Homefront review

Director:
Gary Fleder
Cast:
Jason Statham
James Franco
Kate Bosworth
Winona Ryder
Rated: R
Trailer

Movie rednecks sure are scary.

Jason Statham is Phil Broker. Just your average single dad raising a young daughter out in a rural area. Oh, and he just happens to be a former DEA agent with knowledge of how to use powerful weapons, as well as having detective and martial arts skills. One average day, Broker’s daughter gets into a school ground fight with a boy who happens to be the nephew of a local criminal.

The criminal is called Gator, played by James Franco, who is trying to start a drug ring in the local community. At first, Gator just tries to scare Broker as a revenge tactic for his nephew and sister. However, the stakes are raised when Gator learns about Broker’s past as an agent with the DEA.

“Homefront” written by Sylvester Stallone doesn’t feel very original. All too often the movie falls into tropes of just being an average action flick. This is a problem because the pacing of the movie feels more like a suspense/thriller. The contrast in tone just makes the story-telling come off as sloppy. To make matters worse, the whole film is extremely predictable, it’s not tough to figure out what’s going to happen at the end.

There isn’t anything special in terms of acting here. Jason Statham is simply doing what he has done before. A quiet, whispering voice and a thousand yard stare, that’s about all that he does. It’s not that it feels phoned in, it just isn’t a very compelling performance.

On the other side of the spectrum, James Franco just seems to put on a southern accent.

His performance is really forgettable and he never comes across as really threatening or menacing. The rest of the cast isn’t memorable either. Kate Bosworth and Winona Ryder are both rather replaceable.

What really hurts the movie, though, is the poor action moments. Because of the slower pacing, it takes a long time to get to the actual major fight scenes, and they are shot and edited horribly. There are three examples of action moments that go wrong.

The first is a gunfight, where Statham is trying to defend his home from various intruders and a big gun battle ensues. The fight not only takes place at night, so it’s really dark, but the movie cuts so fast to each person shooting that you can’t tell what’s really going on. It’s difficult to tell who is shooting at what and where the bullets are going.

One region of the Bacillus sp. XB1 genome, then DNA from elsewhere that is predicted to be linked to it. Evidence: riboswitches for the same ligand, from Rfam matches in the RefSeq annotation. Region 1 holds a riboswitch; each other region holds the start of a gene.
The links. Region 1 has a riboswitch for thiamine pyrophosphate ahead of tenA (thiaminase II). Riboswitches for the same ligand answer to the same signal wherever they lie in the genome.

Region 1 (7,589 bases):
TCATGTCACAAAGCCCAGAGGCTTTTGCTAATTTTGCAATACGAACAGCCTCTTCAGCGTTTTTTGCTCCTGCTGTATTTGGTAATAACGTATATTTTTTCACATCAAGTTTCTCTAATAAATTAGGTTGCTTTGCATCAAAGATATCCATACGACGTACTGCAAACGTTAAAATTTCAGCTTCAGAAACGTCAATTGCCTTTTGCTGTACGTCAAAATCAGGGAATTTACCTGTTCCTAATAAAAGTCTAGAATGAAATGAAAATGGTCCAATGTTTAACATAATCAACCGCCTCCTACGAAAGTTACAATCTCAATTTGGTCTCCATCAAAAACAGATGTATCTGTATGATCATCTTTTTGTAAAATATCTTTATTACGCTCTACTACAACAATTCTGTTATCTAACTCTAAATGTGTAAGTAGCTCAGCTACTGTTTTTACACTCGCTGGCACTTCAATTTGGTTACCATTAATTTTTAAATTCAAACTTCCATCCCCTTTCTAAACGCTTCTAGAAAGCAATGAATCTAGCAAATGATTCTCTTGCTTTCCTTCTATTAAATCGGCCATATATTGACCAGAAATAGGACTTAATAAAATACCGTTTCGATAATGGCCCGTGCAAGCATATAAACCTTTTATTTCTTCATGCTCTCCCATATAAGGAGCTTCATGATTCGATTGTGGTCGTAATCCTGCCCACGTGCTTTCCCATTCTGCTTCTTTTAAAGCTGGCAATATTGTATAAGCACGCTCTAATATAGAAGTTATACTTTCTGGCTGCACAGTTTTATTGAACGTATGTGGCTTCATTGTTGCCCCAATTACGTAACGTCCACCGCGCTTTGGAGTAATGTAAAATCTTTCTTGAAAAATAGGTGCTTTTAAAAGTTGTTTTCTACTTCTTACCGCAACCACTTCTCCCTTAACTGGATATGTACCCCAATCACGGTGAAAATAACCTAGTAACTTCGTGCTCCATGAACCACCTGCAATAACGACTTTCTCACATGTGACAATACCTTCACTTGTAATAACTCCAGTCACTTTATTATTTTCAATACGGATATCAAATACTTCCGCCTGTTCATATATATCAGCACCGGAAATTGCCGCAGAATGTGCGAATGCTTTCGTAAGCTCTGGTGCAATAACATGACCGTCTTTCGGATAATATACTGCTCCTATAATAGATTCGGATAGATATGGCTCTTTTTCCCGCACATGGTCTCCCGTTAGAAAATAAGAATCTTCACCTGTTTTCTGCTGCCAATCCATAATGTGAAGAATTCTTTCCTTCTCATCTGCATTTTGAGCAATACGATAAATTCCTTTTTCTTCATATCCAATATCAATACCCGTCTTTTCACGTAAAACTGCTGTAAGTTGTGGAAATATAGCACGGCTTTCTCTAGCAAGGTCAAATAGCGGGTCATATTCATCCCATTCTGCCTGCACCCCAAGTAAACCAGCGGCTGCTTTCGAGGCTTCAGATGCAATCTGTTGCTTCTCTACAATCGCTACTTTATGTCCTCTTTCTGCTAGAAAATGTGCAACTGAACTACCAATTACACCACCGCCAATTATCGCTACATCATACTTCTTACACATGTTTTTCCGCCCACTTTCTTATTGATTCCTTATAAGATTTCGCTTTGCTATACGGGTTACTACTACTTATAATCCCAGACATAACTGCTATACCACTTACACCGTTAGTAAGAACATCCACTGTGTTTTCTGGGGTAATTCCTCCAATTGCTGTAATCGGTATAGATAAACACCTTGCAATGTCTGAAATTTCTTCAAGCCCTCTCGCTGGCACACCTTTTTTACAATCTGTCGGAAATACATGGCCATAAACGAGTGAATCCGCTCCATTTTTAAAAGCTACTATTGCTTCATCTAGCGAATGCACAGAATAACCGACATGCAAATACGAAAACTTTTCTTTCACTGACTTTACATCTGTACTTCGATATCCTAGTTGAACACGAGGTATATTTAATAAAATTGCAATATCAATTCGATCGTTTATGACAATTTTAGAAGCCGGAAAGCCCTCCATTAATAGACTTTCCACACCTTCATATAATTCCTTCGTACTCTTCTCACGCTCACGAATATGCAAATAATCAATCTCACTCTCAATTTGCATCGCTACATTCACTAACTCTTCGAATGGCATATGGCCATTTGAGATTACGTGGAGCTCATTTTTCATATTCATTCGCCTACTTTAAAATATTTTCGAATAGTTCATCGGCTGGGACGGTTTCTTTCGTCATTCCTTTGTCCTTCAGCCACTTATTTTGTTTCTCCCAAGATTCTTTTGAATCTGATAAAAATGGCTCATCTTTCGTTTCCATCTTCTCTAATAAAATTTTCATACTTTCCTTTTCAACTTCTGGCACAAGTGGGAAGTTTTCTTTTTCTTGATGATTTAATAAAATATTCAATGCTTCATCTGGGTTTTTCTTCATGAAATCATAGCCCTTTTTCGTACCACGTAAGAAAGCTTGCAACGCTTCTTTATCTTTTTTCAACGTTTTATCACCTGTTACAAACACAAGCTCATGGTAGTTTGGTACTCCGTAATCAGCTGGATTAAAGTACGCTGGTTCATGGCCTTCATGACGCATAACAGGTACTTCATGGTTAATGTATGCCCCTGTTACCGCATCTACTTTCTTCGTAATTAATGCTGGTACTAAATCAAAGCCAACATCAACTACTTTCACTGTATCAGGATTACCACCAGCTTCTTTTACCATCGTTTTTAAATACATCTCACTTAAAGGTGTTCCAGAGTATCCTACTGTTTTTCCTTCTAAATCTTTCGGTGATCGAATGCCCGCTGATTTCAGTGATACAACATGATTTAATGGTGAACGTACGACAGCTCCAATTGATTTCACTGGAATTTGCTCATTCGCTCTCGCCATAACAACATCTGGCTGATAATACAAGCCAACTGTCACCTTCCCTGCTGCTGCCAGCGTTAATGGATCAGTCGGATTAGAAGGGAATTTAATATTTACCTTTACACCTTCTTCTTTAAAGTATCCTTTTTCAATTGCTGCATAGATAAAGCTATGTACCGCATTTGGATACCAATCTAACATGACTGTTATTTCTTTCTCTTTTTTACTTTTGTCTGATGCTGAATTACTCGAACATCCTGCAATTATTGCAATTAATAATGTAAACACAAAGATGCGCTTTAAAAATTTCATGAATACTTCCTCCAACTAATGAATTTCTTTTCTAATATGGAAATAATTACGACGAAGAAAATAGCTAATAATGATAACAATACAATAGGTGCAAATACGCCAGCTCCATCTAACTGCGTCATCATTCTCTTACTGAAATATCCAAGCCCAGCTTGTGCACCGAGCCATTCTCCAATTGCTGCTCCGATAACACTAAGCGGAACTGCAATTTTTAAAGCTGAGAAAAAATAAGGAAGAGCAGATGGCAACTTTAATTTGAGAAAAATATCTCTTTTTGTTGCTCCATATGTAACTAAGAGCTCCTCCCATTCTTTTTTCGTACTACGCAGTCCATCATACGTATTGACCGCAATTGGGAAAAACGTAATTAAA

Similarly, the actual hand-to-hand combat, towards the end mainly, is also shot in the dark. There is a lack of lighting so you can barely make out who is throwing each punch. The best thing I can say about the action is the choreography, which is OK.

The third issue is with a chase scene. I’ve recently re-watched both “The Dark Knight” and “Drive.” Two movies that really show how to do great chase scenes that are engaging. The chase scene in this movie feels so stock like it was pulled from any other average action movie.

“Homefront” just doesn’t have anything memorable to hold it up. The story itself doesn’t feel all to original and can’t really find a balance between a fun action movie and a serious suspense film. The acting is poor and really forgettable. And the worst offender are the action sequences themselves, which are not just underwhelming, but poorly put together.

There’s just no real reason to watch this movie, it’s not worth the time. Someone would be better off watching another flick from Statham’s library because there are some fun ones that exist. 1 out of 5.

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Author: Matthew Liedke

My name is Matthew Liedke. I'm a reporter for the Bemidji Pioneer in Minnesota, but I also have a passion for the art of film. This passion led me to start writing about film in 2008. From 2008-2016 I wrote pieces at my own website, After the Movie Reviews. Then, from 2016-May 2018, my write-ups were featured on AreaVoices, a blog network run by Forum Communications Company. Today, I now write film reviews and other pieces here on Word Press. More about me: I'm a 2012 graduate of Minnesota State University Moorhead where I studied journalism and film. Outside of film, I enjoy sports, video games, anime and craft beers.

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